11. Scott

    The current crop of Supreme Court nominees (Soto-mayor, Kagan) shows only one thing: White males need not apply. Your half-black president has no interest in you!

    June 29, 2010 at 6:21 pm | Report abuse |
    • Dorkus Maximus

      There is no "crop" of nominees. You are trying to generalize from a very small sample. You might as well have said, based on GW Bush's "crop" of nominees, that African Americans or Latinos or Asian Americans or American Indians need not apply. Are you trying to say GW Bush had no interest in African Americans or Asians or Latinos or American Indians?

      June 29, 2010 at 6:27 pm | Report abuse |
    • Scott

      The first George Bush nominated Clarence Thomas, for cryin' out loud. But with Obama, white men need not submit their resumes, for the Supreme Court at least. Oh and by the way Ronald Reagan nominated the first woman to the Supreme Court. So even as a democrat, I have to say that in recent history (past 30 years) at least the Republicans nominate women/minorities, etc. Obama has NO interest in promoting the interest of white men in American society.

      June 29, 2010 at 6:33 pm | Report abuse |
    • chuck

      LOL, clerence thomas was nothing but a token nominee from the start. If he wasn't black, we'd have never heard his name.

      June 29, 2010 at 6:38 pm | Report abuse |
    • Clash1977

      Yeah, white males are entirely underrepresented on the Supreme Court bench- only 106 out of 110 justices! This is an outrage!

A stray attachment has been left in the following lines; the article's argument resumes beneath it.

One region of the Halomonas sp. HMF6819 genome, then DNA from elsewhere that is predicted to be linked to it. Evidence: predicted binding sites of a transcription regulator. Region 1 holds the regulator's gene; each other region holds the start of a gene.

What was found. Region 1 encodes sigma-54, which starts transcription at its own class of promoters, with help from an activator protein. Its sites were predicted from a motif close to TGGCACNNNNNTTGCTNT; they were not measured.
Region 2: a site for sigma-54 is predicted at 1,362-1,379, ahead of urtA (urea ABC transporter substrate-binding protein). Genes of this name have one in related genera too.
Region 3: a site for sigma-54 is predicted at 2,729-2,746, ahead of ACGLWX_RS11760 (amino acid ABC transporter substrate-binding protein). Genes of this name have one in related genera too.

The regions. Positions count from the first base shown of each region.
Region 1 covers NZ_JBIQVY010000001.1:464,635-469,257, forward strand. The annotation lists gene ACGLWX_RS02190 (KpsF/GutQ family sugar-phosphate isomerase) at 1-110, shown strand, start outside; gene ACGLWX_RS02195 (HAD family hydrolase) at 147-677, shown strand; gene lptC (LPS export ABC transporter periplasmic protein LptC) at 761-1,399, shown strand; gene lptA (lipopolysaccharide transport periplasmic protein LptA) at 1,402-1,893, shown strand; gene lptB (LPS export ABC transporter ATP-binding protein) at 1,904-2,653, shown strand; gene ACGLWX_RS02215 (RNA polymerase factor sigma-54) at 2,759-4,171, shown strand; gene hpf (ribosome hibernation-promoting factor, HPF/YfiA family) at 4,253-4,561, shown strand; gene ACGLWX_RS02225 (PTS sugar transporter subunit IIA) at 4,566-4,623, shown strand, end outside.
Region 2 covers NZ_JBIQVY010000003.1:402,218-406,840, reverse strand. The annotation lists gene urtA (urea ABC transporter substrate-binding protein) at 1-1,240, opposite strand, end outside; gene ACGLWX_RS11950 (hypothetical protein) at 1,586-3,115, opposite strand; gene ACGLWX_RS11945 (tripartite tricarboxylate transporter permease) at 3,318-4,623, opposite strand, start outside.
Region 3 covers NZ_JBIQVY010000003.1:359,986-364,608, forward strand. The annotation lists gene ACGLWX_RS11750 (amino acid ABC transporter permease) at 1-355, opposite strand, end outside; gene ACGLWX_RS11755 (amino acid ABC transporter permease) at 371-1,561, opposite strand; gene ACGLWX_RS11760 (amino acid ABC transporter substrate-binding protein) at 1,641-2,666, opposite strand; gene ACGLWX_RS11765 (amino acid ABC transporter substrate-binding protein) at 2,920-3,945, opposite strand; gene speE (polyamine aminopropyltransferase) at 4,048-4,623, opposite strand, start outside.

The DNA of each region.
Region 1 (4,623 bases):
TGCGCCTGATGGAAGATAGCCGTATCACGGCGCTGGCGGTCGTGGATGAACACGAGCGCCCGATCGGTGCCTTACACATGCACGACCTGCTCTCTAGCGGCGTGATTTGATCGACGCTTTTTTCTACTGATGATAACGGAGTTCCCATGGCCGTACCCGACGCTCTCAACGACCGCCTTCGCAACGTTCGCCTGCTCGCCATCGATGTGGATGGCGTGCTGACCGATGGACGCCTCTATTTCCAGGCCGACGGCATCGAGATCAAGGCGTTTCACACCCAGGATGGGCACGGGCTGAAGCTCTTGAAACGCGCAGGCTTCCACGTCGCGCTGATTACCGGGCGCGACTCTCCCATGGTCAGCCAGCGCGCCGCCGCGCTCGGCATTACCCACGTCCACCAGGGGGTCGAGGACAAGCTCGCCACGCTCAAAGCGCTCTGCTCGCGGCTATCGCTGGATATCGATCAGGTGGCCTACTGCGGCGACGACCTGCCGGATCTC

June 29, 2010 at 6:39 pm | Report abuse |
    • iceman

      Even with Justice Stevens' retirement there are 5 white males on the court. That's majority last time I checked.

      June 29, 2010 at 6:42 pm | Report abuse |
  12. Jeff from Ohio

    Kagan has no judicial experience, which is an obvious negative against her. As others have noted, its not a dealbreaker though. Others have been nominated with no previous judicial experience. But, there's no question is IS a negative for Kagan.

    Kagan will be one of the most, if not THE most, liberal members of the court. But, considering Obama is one of the most, if not THE most, liberal President in our nation's history this shouldn't be a surprise. Again, this doesn't disqualify her.

    Elections have consequences and when an ultra liberal candidate is elected President, that President will nominate ultra liberal members to the Supreme Court. The same thing happened with conservatives like Reagan when they were in office.

    Overall, she deserves to be confirmed. She's qualified and her political views, while on the extreme side, aren't so far-feteched as to render her unqualified.

    June 29, 2010 at 6:22 pm | Report abuse |
    • Dorkus Maximus